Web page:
especially when it's available on the easily accessible archive that is the
internet, so doesn't it make sense for someone to monetise that?
Well, maybe. The problem with that line of
thinking is that it assumes there's no other outlet for our reminiscences.
Nostalgia might be all that Friends Reunited has left, now that Facebook has
the monopoly on reconnecting old friends, but people sharing memories of the
past isn't the reason people meet; it's something that emerges naturally when
you put people with a shared past together. There's plenty of nostalgia on the
likes of Facebook and Twitter; it's just mixed in with the rest of the user
Brightsolid believes that its
professionally archived content, which includes lists of towns, places of
interest, clothing trends and historical events, can combine with
user-generated material to offer something new to its users. Citing Pinterest's
recent popularity explosion, Friends Reunited believes that users want to
'curate' material with which they have a genuine connection, and that its site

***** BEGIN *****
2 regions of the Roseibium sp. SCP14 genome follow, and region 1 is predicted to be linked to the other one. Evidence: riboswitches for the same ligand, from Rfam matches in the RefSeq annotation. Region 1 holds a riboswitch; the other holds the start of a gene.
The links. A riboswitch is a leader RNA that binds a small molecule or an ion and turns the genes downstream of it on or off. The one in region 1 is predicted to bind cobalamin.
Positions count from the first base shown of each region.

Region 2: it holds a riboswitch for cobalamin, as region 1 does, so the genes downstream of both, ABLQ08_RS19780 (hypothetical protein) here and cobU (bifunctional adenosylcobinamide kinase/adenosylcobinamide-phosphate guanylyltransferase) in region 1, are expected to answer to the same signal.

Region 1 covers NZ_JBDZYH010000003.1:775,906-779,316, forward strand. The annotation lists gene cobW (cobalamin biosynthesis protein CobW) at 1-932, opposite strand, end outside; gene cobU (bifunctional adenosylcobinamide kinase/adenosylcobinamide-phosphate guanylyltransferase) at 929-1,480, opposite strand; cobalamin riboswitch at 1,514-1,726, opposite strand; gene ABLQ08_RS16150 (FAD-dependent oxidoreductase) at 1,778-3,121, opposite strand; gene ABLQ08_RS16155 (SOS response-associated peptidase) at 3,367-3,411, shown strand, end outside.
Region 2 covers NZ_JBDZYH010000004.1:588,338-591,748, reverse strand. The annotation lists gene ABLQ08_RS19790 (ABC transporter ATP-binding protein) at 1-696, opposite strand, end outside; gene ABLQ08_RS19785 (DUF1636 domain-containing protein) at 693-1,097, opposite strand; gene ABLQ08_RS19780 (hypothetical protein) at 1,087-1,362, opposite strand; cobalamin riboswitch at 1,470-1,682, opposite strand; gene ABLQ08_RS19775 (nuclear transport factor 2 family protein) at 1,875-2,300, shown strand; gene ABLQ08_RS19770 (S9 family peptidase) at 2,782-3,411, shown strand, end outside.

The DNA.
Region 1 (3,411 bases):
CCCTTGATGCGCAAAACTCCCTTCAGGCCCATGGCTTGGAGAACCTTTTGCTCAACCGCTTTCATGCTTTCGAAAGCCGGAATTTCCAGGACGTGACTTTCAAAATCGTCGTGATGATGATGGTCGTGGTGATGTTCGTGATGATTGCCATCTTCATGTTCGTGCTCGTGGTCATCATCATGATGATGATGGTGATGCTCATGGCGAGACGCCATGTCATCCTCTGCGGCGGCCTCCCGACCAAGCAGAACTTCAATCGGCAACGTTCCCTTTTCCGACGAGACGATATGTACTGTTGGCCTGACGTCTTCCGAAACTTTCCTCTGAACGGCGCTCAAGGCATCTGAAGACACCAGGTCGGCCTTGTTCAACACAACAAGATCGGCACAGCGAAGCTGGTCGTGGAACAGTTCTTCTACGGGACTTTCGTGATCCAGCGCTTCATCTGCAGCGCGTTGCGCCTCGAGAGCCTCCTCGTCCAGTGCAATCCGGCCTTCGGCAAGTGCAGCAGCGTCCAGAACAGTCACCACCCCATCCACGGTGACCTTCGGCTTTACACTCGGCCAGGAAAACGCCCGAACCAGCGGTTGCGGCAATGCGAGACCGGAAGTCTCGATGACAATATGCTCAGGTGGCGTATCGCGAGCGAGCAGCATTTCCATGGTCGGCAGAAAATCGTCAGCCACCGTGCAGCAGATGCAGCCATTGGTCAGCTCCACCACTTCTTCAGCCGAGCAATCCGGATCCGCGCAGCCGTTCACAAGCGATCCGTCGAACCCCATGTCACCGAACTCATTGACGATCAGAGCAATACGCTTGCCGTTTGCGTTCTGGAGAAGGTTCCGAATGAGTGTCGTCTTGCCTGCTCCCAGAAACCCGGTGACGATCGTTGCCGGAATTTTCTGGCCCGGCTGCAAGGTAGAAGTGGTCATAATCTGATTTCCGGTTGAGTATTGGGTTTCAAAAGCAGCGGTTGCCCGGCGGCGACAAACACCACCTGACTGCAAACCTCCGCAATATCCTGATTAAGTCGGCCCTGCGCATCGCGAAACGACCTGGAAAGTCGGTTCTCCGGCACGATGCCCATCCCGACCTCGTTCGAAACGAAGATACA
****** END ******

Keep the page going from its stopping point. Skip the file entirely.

is a subsidiary of DC Thomson, publisher of The Beano and Jackie. Don’t let
that sway you!
However, at this early stage, even a
cursory glance of the memory listings reveals problems. The professional content
is easily spotted, not purely for its professionalism, but because it's the
most anodyne and uninspiring. A vein of insincere enthusiasm runs through its
language ("Lycra: Were you one of the culprits?") and the pitifully
low numbers displayed next to virtually every memory make the site feel devoid
of activity - the kiss of death for any social network.
However, those crimes pale in comparison to
the user-generated memories, which are poorly organised and plagued by users
who don't seem to understand the system - hardly their fault, of course, given
the unfamiliar model and lack of explanation offered by the site. As a result,
every category is littered with bad content. The 'Childhood Memories' section
contains multiple memories titled simply 'school', all with only one person (or
fewer) attached. Images are often entirely absent, though on the occasion that
the attached image was unmistakably a priapic male member, a blank placeholder
would undoubtedly have been preferable. It's barely off the blocks and already
in dire need of tighter editing, so who knows what it'd look like if users
actually did return in droves?
Friend Reunited's claims of originality
also rings false. There's a whiff of familiarity to the memories system, and
that's because it closely resembles Facebook's now-deprecated groups feature.